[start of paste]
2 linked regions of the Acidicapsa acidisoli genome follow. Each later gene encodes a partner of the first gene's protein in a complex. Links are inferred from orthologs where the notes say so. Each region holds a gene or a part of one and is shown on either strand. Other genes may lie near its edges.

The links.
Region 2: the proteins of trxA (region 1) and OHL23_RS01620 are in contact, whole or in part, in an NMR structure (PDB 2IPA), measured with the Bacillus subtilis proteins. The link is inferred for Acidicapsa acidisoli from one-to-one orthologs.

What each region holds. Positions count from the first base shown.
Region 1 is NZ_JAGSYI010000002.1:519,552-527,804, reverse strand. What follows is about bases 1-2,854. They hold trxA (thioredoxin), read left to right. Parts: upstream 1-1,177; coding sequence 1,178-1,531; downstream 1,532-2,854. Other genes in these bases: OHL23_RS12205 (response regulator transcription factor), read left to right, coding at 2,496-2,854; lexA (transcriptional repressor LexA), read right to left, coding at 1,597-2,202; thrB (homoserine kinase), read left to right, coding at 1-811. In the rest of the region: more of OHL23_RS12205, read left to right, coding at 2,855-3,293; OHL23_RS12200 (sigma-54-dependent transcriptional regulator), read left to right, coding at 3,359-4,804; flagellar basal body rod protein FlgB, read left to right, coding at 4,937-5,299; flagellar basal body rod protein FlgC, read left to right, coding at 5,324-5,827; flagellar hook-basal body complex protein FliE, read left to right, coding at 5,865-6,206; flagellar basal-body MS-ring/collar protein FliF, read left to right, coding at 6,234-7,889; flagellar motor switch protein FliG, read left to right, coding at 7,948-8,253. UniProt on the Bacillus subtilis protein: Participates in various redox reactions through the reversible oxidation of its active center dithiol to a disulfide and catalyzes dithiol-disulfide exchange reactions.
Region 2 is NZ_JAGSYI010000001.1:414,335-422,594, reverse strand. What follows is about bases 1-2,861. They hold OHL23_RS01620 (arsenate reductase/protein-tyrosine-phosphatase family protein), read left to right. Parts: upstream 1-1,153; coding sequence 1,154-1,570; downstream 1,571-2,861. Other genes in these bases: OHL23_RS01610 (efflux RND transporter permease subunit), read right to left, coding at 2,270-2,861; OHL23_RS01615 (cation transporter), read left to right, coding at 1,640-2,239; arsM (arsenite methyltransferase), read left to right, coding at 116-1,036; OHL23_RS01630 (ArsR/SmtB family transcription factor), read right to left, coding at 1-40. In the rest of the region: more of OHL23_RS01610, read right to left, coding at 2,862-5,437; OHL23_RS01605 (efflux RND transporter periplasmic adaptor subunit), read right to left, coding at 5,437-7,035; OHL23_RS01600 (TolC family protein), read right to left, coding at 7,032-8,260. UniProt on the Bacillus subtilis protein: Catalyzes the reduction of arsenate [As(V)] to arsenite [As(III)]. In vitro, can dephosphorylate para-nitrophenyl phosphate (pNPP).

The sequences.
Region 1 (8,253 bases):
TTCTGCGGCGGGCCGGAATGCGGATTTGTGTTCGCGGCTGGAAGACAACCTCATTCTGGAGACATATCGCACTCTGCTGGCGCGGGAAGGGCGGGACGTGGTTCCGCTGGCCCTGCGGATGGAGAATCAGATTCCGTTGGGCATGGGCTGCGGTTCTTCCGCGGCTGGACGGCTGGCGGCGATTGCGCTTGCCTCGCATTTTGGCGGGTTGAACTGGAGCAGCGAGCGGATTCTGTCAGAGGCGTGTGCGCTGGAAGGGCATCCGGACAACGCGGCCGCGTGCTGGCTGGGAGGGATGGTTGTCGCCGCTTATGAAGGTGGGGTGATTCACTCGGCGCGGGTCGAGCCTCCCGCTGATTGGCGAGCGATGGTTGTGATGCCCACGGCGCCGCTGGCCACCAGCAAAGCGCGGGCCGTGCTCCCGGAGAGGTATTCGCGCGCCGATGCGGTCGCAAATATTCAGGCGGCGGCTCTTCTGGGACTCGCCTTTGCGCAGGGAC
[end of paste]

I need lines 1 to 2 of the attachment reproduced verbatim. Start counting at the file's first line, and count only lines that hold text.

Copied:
2 linked regions of the Acidicapsa acidisoli genome follow. Each later gene encodes a partner of the first gene's protein in a complex. Links are inferred from orthologs where the notes say so. Each region holds a gene or a part of one and is shown on either strand. Other genes may lie near its edges.

The links.